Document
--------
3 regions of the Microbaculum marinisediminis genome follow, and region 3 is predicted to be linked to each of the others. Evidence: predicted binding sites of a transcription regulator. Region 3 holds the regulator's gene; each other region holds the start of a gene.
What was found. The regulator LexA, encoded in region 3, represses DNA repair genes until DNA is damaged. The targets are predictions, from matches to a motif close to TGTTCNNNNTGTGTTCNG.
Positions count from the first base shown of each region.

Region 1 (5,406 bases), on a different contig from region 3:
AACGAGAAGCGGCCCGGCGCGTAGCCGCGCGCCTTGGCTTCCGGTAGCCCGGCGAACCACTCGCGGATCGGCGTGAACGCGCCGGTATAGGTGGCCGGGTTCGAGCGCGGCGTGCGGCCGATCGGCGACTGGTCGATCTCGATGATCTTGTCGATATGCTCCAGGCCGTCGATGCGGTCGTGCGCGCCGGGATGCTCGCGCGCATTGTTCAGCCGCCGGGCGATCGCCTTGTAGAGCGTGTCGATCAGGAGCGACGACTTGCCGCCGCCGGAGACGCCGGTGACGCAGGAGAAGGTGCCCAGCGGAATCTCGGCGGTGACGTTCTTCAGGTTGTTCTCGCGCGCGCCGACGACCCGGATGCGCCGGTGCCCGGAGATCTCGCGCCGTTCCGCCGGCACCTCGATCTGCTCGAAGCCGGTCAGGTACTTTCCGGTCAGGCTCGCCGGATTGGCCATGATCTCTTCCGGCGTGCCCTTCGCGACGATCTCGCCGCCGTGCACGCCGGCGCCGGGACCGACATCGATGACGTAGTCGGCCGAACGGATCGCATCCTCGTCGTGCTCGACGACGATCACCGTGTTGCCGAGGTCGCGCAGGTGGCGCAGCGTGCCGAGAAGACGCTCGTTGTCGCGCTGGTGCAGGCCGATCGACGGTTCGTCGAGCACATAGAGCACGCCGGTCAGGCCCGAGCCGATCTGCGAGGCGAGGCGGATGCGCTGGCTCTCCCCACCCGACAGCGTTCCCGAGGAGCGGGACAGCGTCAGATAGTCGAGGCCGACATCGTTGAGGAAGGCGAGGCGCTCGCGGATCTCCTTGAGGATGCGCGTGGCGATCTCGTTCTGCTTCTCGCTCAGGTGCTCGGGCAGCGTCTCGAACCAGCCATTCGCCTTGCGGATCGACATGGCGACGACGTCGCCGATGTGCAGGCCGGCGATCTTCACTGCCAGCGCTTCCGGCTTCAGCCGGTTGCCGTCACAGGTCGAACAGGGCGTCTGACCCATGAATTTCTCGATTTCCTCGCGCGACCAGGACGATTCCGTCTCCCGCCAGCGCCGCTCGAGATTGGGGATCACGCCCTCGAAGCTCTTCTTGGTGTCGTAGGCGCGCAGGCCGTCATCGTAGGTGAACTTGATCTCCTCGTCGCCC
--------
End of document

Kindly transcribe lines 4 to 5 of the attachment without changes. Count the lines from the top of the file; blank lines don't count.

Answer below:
Region 1 (5,406 bases), on a different contig from region 3:
AACGAGAAGCGGCCCGGCGCGTAGCCGCGCGCCTTGGCTTCCGGTAGCCCGGCGAACCACTCGCGGATCGGCGTGAACGCGCCGGTATAGGTGGCCGGGTTCGAGCGCGGCGTGCGGCCGATCGGCGACTGGTCGATCTCGATGATCTTGTCGATATGCTCCAGGCCGTCGATGCGGTCGTGCGCGCCGGGATGCTCGCGCGCATTGTTCAGCCGCCGGGCGATCGCCTTGTAGAGCGTGTCGATCAGGAGCGACGACTTGCCGCCGCCGGAGACGCCGGTGACGCAGGAGAAGGTGCCCAGCGGAATCTCGGCGGTGACGTTCTTCAGGTTGTTCTCGCGCGCGCCGACGACCCGGATGCGCCGGTGCCCGGAGATCTCGCGCCGTTCCGCCGGCACCTCGATCTGCTCGAAGCCGGTCAGGTACTTTCCGGTCAGGCTCGCCGGATTGGCCATGATCTCTTCCGGCGTGCCCTTCGCGACGATCTCGCCGCCGTGCACGCCGGCGCCGGGACCGACATCGATGACGTAGTCGGCCGAACGGATCGCATCCTCGTCGTGCTCGACGACGATCACCGTGTTGCCGAGGTCGCGCAGGTGGCGCAGCGTGCCGAGAAGACGCTCGTTGTCGCGCTGGTGCAGGCCGATCGACGGTTCGTCGAGCACATAGAGCACGCCGGTCAGGCCCGAGCCGATCTGCGAGGCGAGGCGGATGCGCTGGCTCTCCCCACCCGACAGCGTTCCCGAGGAGCGGGACAGCGTCAGATAGTCGAGGCCGACATCGTTGAGGAAGGCGAGGCGCTCGCGGATCTCCTTGAGGATGCGCGTGGCGATCTCGTTCTGCTTCTCGCTCAGGTGCTCGGGCAGCGTCTCGAACCAGCCATTCGCCTTGCGGATCGACATGGCGACGACGTCGCCGATGTGCAGGCCGGCGATCTTCACTGCCAGCGCTTCCGGCTTCAGCCGGTTGCCGTCACAGGTCGAACAGGGCGTCTGACCCATGAATTTCTCGATTTCCTCGCGCGACCAGGACGATTCCGTCTCCCGCCAGCGCCGCTCGAGATTGGGGATCACGCCCTCGAAGCTCTTCTTGGTGTCGTAGGCGCGCAGGCCGTCATCGTAGGTGAACTTGATCTCCTCGTCGCCC